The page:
It may be difficult to believe that tennis elbow acupuncture treatment is something that the entire world is interested in. But it’s true.
The World Health Organization is the health authority for the United Nations. Its goal is to step in and be the leader on all global health matters, especially public health matters.
The WHO determines health trends, decides on standards for how different disease should be treated and researched, and is supposed to help out countries when their health needs exceed their resources.
The people may not be hitting a tennis ball repetitively but even the act of repetitively carrying water on top of one’s head may be enough to cause a type of tendonitis.
Because the WHO is globally minded and open to other cultures, they realized that the treatments of acupuncture for tennis elbow and acupuncture for tendonitis are performed in over 10 different countries.
After evaluating the studies on it from different cultures, they accepted acupuncture as a valid treatment for tennis elbow in 2003.
How Many U.S. Doctors View Alternative Medicine
This was a good view for the WHO, compared to the view that many U.S. doctors take on alternative medicine of any kind.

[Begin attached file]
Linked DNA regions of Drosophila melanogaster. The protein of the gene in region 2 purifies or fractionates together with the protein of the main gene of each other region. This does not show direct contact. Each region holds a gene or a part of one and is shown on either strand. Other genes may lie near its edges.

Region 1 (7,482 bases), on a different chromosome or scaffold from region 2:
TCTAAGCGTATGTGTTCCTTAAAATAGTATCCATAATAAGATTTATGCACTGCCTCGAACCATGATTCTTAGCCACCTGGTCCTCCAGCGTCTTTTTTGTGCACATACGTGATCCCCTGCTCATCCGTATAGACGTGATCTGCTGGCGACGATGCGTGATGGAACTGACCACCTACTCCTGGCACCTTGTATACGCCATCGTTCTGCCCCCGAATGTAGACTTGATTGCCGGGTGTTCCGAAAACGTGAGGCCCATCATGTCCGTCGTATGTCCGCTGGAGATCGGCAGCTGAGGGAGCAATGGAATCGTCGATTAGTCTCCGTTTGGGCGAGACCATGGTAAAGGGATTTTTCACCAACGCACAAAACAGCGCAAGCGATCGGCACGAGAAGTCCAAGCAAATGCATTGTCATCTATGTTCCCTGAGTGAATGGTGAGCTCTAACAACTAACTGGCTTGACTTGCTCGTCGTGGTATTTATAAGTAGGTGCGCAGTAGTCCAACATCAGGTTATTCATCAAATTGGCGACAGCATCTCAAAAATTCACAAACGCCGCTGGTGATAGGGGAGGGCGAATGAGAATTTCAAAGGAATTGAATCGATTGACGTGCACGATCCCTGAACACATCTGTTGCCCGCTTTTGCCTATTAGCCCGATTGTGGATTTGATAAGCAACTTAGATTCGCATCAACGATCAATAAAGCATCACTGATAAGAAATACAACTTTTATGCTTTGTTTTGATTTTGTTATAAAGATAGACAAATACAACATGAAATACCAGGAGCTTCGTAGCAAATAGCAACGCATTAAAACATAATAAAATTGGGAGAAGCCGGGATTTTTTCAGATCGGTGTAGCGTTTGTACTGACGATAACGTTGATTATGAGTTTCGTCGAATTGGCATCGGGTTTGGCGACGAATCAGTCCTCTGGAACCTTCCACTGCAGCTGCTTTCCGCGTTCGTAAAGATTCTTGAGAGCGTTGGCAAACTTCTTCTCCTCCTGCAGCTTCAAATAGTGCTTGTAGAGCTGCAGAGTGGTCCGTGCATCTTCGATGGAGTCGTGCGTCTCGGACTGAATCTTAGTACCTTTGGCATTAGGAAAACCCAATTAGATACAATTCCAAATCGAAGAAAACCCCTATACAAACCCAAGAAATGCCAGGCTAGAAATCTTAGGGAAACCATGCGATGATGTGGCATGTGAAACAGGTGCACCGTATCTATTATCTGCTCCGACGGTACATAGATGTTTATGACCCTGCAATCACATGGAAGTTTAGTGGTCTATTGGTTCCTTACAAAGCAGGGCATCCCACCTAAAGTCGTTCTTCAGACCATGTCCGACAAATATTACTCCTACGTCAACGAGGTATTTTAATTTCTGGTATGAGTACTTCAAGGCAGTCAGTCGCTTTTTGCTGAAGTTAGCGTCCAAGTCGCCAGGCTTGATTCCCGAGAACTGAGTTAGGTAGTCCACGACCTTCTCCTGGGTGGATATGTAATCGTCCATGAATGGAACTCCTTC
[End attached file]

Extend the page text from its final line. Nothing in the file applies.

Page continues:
You see, the U.S. is pretty snobbish when it comes to medical research. U.S. medical doctors sit around at their conferences discussing only the research studies that are from “peer-reviewed” journals.
If you’re a scientist and you go through all the effort it takes to complete a study and then publish it in a scientific journal that isn’t peer-reviewed, your research won’t mean a thing to U.S. doctors.
They’ll snub you and walk away. The nice doctors may listen to you first, then snub you.
And there’s a problem with this bad attitude. As the scientific community gets larger and larger with scientists collaborating from all around the world, the research from other countries is often not included into these peer-reviewed journals.
The medical docs here in the U.S. don’t believe that anyone in other countries could truly have the upper edge on medicine, or could do research that found something significant.